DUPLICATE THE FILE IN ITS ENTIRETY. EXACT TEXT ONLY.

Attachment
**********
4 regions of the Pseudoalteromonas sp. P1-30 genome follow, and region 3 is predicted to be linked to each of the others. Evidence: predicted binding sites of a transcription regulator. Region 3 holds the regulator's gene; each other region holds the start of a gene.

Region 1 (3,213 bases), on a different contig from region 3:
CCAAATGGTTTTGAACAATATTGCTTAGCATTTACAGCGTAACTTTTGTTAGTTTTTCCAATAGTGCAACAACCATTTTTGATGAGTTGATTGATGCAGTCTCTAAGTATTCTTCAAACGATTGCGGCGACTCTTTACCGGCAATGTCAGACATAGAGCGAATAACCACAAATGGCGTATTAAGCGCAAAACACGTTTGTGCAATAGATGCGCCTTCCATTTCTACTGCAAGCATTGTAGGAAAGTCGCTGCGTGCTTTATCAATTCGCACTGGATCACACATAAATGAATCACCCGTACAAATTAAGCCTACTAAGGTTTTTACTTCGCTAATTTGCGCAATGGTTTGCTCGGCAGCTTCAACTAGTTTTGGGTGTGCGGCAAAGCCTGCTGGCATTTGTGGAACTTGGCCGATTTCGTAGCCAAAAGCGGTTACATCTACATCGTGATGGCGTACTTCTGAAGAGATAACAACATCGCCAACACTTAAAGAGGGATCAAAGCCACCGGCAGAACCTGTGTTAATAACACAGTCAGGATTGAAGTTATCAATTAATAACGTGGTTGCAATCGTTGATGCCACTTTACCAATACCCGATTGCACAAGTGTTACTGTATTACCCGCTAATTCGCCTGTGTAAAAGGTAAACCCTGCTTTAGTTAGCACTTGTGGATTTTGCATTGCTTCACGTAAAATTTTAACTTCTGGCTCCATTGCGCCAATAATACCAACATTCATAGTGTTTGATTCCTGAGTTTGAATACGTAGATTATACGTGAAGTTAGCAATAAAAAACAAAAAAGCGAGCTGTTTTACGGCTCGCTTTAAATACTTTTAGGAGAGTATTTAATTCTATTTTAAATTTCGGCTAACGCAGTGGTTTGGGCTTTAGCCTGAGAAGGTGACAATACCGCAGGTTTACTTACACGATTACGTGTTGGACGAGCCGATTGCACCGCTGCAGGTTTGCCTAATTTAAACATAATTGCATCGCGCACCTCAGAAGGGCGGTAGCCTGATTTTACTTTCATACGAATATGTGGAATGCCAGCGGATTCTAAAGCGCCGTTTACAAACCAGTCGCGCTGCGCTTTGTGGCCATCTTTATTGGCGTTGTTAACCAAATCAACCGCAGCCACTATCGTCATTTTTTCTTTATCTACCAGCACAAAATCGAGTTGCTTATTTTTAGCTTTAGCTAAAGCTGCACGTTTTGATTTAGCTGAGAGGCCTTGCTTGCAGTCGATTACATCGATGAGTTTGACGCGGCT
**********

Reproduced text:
4 regions of the Pseudoalteromonas sp. P1-30 genome follow, and region 3 is predicted to be linked to each of the others. Evidence: predicted binding sites of a transcription regulator. Region 3 holds the regulator's gene; each other region holds the start of a gene.

Region 1 (3,213 bases), on a different contig from region 3:
CCAAATGGTTTTGAACAATATTGCTTAGCATTTACAGCGTAACTTTTGTTAGTTTTTCCAATAGTGCAACAACCATTTTTGATGAGTTGATTGATGCAGTCTCTAAGTATTCTTCAAACGATTGCGGCGACTCTTTACCGGCAATGTCAGACATAGAGCGAATAACCACAAATGGCGTATTAAGCGCAAAACACGTTTGTGCAATAGATGCGCCTTCCATTTCTACTGCAAGCATTGTAGGAAAGTCGCTGCGTGCTTTATCAATTCGCACTGGATCACACATAAATGAATCACCCGTACAAATTAAGCCTACTAAGGTTTTTACTTCGCTAATTTGCGCAATGGTTTGCTCGGCAGCTTCAACTAGTTTTGGGTGTGCGGCAAAGCCTGCTGGCATTTGTGGAACTTGGCCGATTTCGTAGCCAAAAGCGGTTACATCTACATCGTGATGGCGTACTTCTGAAGAGATAACAACATCGCCAACACTTAAAGAGGGATCAAAGCCACCGGCAGAACCTGTGTTAATAACACAGTCAGGATTGAAGTTATCAATTAATAACGTGGTTGCAATCGTTGATGCCACTTTACCAATACCCGATTGCACAAGTGTTACTGTATTACCCGCTAATTCGCCTGTGTAAAAGGTAAACCCTGCTTTAGTTAGCACTTGTGGATTTTGCATTGCTTCACGTAAAATTTTAACTTCTGGCTCCATTGCGCCAATAATACCAACATTCATAGTGTTTGATTCCTGAGTTTGAATACGTAGATTATACGTGAAGTTAGCAATAAAAAACAAAAAAGCGAGCTGTTTTACGGCTCGCTTTAAATACTTTTAGGAGAGTATTTAATTCTATTTTAAATTTCGGCTAACGCAGTGGTTTGGGCTTTAGCCTGAGAAGGTGACAATACCGCAGGTTTACTTACACGATTACGTGTTGGACGAGCCGATTGCACCGCTGCAGGTTTGCCTAATTTAAACATAATTGCATCGCGCACCTCAGAAGGGCGGTAGCCTGATTTTACTTTCATACGAATATGTGGAATGCCAGCGGATTCTAAAGCGCCGTTTACAAACCAGTCGCGCTGCGCTTTGTGGCCATCTTTATTGGCGTTGTTAACCAAATCAACCGCAGCCACTATCGTCATTTTTTCTTTATCTACCAGCACAAAATCGAGTTGCTTATTTTTAGCTTTAGCTAAAGCTGCACGTTTTGATTTAGCTGAGAGGCCTTGCTTGCAGTCGATTACATCGATGAGTTTGACGCGGCT